James, son of Zebedee (Hebrew: יַעֲקֹב, Yaʿqob; Greek: Ἰάκωβος; died 44 AD) was one of the Twelve Apostles of Jesus, traditionally considered the first apostle to be martyred.Judas Barsabbas
Judas Barsabbas was a New Testament prophet and one of the 'leading men' in the early Christian community in Jerusalem at the time of the Council of Jerusalem in around 50 A.D.Mazabanis of Jerusalem
Mozabanus of Jerusalem was the bishop of the Church of Jerusalem from 251 to 266. Other than he may have been of Syrian origin, nothing is known of his life or episcopate.Our Lady of Assiut
Our Lady of Assiut is the name given to a series of reported apparitions of the Virgin Mary in 2000 and 2001 in Assiut, Egypt.Paphnutius of Thebes
Paphnutius of Thebes, also known as Paphnutius the Confessor, was a disciple of Anthony the Great and a bishop of a city in the Upper Thebaid in the early fourth century. He is accounted by some as a prominent member of the First Council of Nicaea which took place in 325. Neither the name of his see nor the precise date of his death are known.Parsoma
Saint Parsoma the Naked (1257–1317) is a Coptic saint, recognized by the Coptic Orthodox Church.Parthenius of Jerusalem
Parthenius (died 1770) was Greek Orthodox Patriarch of Jerusalem (1737 – October 28, 1766). He was born in Athens.Philip the Apostle
Philip the Apostle (Greek: Φίλιππος; Coptic: ⲫⲓⲗⲓⲡⲡⲟⲥ, Philippos) was one of the Twelve Apostles of Jesus. Later Christian traditions describe Philip as the apostle who preached in Greece, Syria, and Phrygia.
In the Roman Rite, the feast day of Philip, along with that of James the Less, was traditionally observed on 1 May, the anniversary of the dedication of the church dedicated to them in Rome (now called the Church of the Twelve Apostles). The Eastern Orthodox Church celebrates Philip's feast day on 14 November. One of the Gnostic codices discovered in the Nag Hammadi library in 1945 bears Philip's name in its title, on the bottom line.Psote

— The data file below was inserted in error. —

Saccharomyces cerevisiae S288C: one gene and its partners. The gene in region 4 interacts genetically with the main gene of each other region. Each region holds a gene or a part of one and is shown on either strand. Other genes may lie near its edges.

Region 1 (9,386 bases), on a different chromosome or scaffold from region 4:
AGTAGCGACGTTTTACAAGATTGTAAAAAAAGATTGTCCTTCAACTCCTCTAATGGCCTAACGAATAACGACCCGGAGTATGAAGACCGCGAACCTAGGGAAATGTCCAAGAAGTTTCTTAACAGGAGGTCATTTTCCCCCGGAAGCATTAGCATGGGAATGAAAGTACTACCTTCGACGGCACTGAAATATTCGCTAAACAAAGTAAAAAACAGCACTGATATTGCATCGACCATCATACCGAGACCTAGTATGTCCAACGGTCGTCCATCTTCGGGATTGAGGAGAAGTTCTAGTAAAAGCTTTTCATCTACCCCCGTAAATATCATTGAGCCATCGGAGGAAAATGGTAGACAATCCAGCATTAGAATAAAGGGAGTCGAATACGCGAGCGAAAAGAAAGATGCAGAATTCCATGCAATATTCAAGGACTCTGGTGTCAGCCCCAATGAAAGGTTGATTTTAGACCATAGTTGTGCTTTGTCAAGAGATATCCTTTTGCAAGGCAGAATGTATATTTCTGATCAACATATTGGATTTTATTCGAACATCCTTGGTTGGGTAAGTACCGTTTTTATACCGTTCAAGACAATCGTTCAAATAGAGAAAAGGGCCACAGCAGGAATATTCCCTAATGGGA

Psote (died 300), also known as Bisada, Besada, Abashadi, Abassadius, or Beshada, was a bishop of Ebsay in Upper Egypt. He was martyred by beheading at Antinoe.
His feast day is observed on December 23 in the Coptic Church or on December 21 in some other churches.Saint Matthias
Matthias (Koine Greek: Μαθθίας, Maththías Greek pronunciation: [maθˈθi.as], from Hebrew מַתִּתְיָהוּ Mattiṯyā́hū; Coptic: ⲙⲁⲑⲓⲁⲥ; died c. 80 AD) was, according to the Acts of the Apostles (written c. AD 80–90), the apostle chosen to replace Judas Iscariot following Judas' betrayal of Jesus and his (Judas') subsequent death. His calling as an apostle is unique, in that his appointment was not made personally by Jesus, who had already ascended into heaven, and it was also made before the descent of the Holy Spirit upon the early Church.Saint Theoclia
Saint Theoclia is an Egyptian martyr and saint from the 4th century AD.
Saint Theoclia was the wife of Saint Justus. They were separated at Alexandria, at which point Saint Justus was sent to Ansena where he was eventually martyred, while Saint Theoclia was sent to Sa El Hagar. The governor of the city attempted to persuade her to renounce Christianity, but she refused. She was subsequently beaten until her flesh was torn, and then placed in prison. Her hagiography states that an angel appeared to her in prison, comforted her, and healed her wounds. Many prisoners who witnessed this miracle became Christian and were later martyred. Saint Theoclia was eventually beheaded on 11 Pashons.Sarathiel
Sarathiel or Serathiel (Coptic: ⲥⲁⲣⲁⲑⲓⲏⲗ) is an angel in Oriental Orthodox church angelology, especially in Coptic Orthodox church, and is often included in lists as being one of the seven archangels.Simon the Zealot
Simon the Zealot (Acts 1:13, Luke 6:15) or Simon the Cananite or Simon the Cananaean (Matthew 10:4, Mark 3:18; Greek: Σίμων ὁ Κανανίτης; Coptic: ⲥⲓⲙⲱⲛ ⲡⲓ-ⲕⲁⲛⲁⲛⲉⲟⲥ; Classical Syriac: ܫܡܥܘܢ ܩܢܢܝܐ) was one of the most obscure among the apostles of Jesus. A few pseudepigraphical writings were connected to him, but Saint Jerome does not include him in De viris illustribus written between 392–393 AD.
|Bishops of Jerusalem|
|Patriarchs of Jerusalem|